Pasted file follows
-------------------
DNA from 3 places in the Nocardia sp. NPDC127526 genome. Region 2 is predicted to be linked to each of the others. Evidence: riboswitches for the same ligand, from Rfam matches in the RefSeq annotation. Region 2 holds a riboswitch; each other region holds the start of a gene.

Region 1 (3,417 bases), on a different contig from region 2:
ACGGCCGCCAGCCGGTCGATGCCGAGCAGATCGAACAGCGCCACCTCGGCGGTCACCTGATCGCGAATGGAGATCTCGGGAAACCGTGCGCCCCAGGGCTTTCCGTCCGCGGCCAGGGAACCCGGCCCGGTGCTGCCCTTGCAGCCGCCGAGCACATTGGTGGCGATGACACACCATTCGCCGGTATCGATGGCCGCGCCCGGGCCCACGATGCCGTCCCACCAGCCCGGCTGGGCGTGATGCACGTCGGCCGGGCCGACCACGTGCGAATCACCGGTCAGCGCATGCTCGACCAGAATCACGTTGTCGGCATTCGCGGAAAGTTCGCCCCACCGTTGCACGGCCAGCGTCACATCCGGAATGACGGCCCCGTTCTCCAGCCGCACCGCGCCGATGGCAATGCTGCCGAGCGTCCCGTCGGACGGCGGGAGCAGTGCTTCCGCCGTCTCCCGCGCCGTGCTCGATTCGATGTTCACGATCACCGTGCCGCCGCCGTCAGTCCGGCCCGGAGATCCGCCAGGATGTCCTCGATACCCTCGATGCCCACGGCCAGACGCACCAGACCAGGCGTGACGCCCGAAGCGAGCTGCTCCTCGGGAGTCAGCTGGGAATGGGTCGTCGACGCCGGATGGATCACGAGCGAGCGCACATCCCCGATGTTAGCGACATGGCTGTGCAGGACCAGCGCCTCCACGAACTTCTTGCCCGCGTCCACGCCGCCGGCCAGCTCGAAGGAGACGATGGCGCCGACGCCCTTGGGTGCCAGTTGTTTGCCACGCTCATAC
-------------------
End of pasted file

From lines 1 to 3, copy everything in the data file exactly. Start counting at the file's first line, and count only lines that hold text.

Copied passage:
DNA from 3 places in the Nocardia sp. NPDC127526 genome. Region 2 is predicted to be linked to each of the others. Evidence: riboswitches for the same ligand, from Rfam matches in the RefSeq annotation. Region 2 holds a riboswitch; each other region holds the start of a gene.

Region 1 (3,417 bases), on a different contig from region 2:
ACGGCCGCCAGCCGGTCGATGCCGAGCAGATCGAACAGCGCCACCTCGGCGGTCACCTGATCGCGAATGGAGATCTCGGGAAACCGTGCGCCCCAGGGCTTTCCGTCCGCGGCCAGGGAACCCGGCCCGGTGCTGCCCTTGCAGCCGCCGAGCACATTGGTGGCGATGACACACCATTCGCCGGTATCGATGGCCGCGCCCGGGCCCACGATGCCGTCCCACCAGCCCGGCTGGGCGTGATGCACGTCGGCCGGGCCGACCACGTGCGAATCACCGGTCAGCGCATGCTCGACCAGAATCACGTTGTCGGCATTCGCGGAAAGTTCGCCCCACCGTTGCACGGCCAGCGTCACATCCGGAATGACGGCCCCGTTCTCCAGCCGCACCGCGCCGATGGCAATGCTGCCGAGCGTCCCGTCGGACGGCGGGAGCAGTGCTTCCGCCGTCTCCCGCGCCGTGCTCGATTCGATGTTCACGATCACCGTGCCGCCGCCGTCAGTCCGGCCCGGAGATCCGCCAGGATGTCCTCGATACCCTCGATGCCCACGGCCAGACGCACCAGACCAGGCGTGACGCCCGAAGCGAGCTGCTCCTCGGGAGTCAGCTGGGAATGGGTCGTCGACGCCGGATGGATCACGAGCGAGCGCACATCCCCGATGTTAGCGACATGGCTGTGCAGGACCAGCGCCTCCACGAACTTCTTGCCCGCGTCCACGCCGCCGGCCAGCTCGAAGGAGACGATGGCGCCGACGCCCTTGGGTGCCAGTTGTTTGCCACGCTCATAC